But one word picture—in this case, the right one for me—and I not only “got it,” but it stopped me in my tracks and turned my heart in a different direction.

As hard as it was, I thank God for that morning. For Cindy’s being wise enough to do something different and not just say the same words, over and over, at different volume levels.

There is something very true in human relationships: More of the same never brings change.

I have said those very words to hundreds of couples I’ve counseled over the past 40 years. But I first learned what they meant when Cindy chose to do something different in the way she talked to me.

By the grace of God, after a long time, I finally lifted my head and asked Cindy two things that morning, sitting at that kitchen chair.

The first was, “Will you forgive me?” The second was, “So if you’re that book, what is one thing I could do with or for you today that would be like me picking up this book and reading it again?”

And so began our first real conversation. The first of what would become many talks about what health could like in our home. What loving like Jesus might look like if we began trusting Him. About what our life together should look like if we were stepping toward each other, not away.

All from one word picture.

That was 40 years ago. Still today, I truly believe Jesus was in that room with us that morning. Cindy told me later it was totally unplanned. As she stood at the stove, she just felt strongly that she should go get the book off the floor in the study and put it on my plate.

She may not have had a name for it, but what she served up that morning was a picture instead of just everyday words. And as a result, I could finally see and feel and even find a way toward her and forward from where we’d been so long.

Neither Cindy nor I knew that morning all the clinical, historical, biblical, relational, and neurological reasons why emotional word pictures are so incredibly effective.

We didn’t know there were countless places and ways to come up with a word picture.

Or that most of the world’s greatest communicators have used this tool to move hearts and, in some cases, entire nations, for good or for evil.

Nor did I realize just how often, or how powerfully, pictures were woven throughout Scripture to help us understand (and feel in our heart-of-hearts) that Jesus really loves us and to show us how we can love like Him.

Your marriage doesn’t need to be as “on the rocks” as Cindy’s and mine was to learn to use word picture. You can see all kinds of ways in which word pictures can help you every day and in almost every facet of communication.

For example, a word picture can be a great conversation starter. It will help you clarify your thoughts and feelings and express them in a way that’s heard and better understood. It’s also a great way to praise and encourage someone. In each case, it will help you plant the point you want to make in another mind and heart memorably and powerfully.

There will be times, however, when you need a word picture to praise, to encourage, to lovingly correct, or to build a bridge the two of you can use to step toward each other in the tough times.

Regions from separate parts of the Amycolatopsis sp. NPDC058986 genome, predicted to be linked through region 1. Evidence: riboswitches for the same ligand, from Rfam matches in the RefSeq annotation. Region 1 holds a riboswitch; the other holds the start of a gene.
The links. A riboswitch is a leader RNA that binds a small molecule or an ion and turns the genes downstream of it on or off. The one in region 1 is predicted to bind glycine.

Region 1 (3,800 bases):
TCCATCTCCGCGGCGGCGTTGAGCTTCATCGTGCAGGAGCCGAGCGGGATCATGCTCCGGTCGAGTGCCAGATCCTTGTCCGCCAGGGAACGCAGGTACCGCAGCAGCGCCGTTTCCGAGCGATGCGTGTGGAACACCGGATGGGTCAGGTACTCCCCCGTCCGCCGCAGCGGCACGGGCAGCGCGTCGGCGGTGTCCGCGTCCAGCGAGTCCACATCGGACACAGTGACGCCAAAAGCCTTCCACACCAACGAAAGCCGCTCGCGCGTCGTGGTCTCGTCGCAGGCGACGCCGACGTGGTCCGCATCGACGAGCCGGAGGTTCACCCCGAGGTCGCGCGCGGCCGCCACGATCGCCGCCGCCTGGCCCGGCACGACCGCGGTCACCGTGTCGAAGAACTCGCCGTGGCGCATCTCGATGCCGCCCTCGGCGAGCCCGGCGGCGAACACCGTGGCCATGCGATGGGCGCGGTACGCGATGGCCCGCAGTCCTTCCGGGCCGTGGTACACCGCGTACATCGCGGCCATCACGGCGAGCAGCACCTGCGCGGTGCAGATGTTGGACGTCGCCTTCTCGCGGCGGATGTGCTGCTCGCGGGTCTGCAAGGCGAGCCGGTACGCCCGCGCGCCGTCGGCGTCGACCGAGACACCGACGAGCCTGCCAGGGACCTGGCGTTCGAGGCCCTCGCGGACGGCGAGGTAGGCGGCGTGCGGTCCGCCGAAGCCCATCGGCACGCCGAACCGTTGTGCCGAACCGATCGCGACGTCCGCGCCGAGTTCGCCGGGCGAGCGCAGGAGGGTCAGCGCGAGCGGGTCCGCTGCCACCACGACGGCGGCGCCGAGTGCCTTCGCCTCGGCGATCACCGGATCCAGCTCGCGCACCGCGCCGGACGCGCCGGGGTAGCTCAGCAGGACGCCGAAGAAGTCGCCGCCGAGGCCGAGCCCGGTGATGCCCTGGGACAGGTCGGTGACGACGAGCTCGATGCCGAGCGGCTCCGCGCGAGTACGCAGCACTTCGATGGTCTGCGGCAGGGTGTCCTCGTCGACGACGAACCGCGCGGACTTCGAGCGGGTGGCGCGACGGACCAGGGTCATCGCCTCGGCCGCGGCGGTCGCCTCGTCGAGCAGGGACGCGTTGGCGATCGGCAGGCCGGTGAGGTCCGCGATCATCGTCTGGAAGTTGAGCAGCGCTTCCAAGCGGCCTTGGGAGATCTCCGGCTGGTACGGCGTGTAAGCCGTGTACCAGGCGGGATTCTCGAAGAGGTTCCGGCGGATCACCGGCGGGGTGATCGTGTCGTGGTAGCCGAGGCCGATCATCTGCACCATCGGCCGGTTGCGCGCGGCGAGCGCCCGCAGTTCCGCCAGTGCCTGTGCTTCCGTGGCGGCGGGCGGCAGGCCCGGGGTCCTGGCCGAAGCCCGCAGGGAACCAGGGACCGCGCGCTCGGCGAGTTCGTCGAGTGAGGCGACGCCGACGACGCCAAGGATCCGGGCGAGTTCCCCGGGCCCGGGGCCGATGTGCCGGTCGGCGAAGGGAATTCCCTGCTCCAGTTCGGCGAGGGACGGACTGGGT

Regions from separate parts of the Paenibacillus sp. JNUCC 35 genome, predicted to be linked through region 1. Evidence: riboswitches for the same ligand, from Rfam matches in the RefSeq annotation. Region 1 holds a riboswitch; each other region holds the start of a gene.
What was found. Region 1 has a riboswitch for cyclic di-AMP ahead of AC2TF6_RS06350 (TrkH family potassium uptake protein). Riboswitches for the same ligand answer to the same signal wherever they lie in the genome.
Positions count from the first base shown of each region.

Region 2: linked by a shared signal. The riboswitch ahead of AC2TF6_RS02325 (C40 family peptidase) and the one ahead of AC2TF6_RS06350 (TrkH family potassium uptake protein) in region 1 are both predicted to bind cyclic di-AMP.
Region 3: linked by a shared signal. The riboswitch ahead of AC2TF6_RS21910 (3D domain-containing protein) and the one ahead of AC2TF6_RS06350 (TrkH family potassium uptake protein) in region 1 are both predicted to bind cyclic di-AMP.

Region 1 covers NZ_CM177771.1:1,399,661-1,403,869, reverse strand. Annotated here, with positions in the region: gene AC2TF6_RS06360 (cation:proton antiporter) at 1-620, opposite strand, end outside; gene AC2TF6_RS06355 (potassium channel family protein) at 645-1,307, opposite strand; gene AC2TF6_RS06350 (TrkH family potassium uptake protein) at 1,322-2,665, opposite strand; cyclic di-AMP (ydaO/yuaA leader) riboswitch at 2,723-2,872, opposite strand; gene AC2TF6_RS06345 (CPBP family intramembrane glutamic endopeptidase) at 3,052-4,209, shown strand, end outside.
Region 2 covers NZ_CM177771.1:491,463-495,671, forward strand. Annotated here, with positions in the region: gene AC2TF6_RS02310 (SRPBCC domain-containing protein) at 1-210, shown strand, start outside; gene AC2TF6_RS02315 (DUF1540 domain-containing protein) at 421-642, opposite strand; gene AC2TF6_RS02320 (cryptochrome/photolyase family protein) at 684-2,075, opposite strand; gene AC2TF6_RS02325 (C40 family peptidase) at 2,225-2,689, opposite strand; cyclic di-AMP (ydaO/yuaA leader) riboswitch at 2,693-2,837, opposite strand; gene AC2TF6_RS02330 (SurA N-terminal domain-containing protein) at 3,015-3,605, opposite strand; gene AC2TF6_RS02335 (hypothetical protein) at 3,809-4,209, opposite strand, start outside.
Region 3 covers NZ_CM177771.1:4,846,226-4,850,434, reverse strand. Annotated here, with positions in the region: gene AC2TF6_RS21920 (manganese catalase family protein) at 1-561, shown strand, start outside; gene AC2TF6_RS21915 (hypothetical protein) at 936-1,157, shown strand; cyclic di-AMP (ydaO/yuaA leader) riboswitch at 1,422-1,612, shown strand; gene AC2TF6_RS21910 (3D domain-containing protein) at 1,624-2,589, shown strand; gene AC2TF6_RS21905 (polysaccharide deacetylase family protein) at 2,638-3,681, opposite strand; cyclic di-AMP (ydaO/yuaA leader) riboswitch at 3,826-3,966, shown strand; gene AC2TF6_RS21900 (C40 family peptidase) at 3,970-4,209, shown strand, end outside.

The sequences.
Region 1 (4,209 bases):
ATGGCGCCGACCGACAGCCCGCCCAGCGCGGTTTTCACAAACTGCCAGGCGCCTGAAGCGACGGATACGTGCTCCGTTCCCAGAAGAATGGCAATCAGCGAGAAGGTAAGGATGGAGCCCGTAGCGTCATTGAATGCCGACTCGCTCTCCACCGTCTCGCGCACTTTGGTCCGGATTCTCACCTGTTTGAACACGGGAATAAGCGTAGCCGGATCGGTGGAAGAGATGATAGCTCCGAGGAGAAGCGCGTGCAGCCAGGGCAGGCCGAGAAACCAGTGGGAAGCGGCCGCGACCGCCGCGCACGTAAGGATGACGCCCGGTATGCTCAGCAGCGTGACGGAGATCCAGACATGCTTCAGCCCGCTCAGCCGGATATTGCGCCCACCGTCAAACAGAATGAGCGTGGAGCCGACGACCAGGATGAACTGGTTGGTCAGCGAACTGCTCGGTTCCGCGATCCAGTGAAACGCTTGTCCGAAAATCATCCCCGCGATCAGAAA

There will be times when your friends need you to speak life and truth and blessing into their lives, and they’re not going to hear it if you just use everyday words.

There will also come a time when your children or grandchildren will need you to share a word picture with them to keep their lives from going off track or to point them toward a special future.

Likewise, if you’re serious about moving ahead at work, or simply doing life well with others, don’t wait for someone to serve you a word picture for breakfast. Take the lead to learn this powerful way to keep from being a crummy communicator. Don’t just say more of the same.


The Language of Love by Gary Smalley and John Trent

This book offers a time-tested method (over 500,000 copies sold) of bridging communication gaps . . . opening the door to greater intimacy and delivering lasting change.

Struggling to Be Understood? Words have incredible power, especially when they say what you mean (and mean what you say). But that same power can be self-defeating, even destructive, when the message heard doesn’t match the message intended. Make the most of your communications by learning The Language of Love. Written by best-selling authors Gary Smalley and John Trent, it builds on communication basics introduced in The Two Sides of Love and shows how “emotional word pictures” can infuse understanding and intimacy into all of your relationships.

This revised, updated edition of a classic resource is a wonderful tool for personal growth, small group studies, or couples’ classes.

Learn more HERE>>

Chloe Renzema is the Content Marketing Coordinator at Tyndale House Publishers. Chloe grew up in Michigan where she developed her love of lakes and the outdoors. She is passionate about creating visually appealing content that communicates simply and clearly. In her free time Chloe enjoys running, reading, freelance graphic design work, and volunteering with YoungLife.

1 Comments

  • Even if you are understood, when people can’t empathize or sympathize it makes no difference. Especially difficult to be understood on social media, because everyone assumes what you mean.

    Reply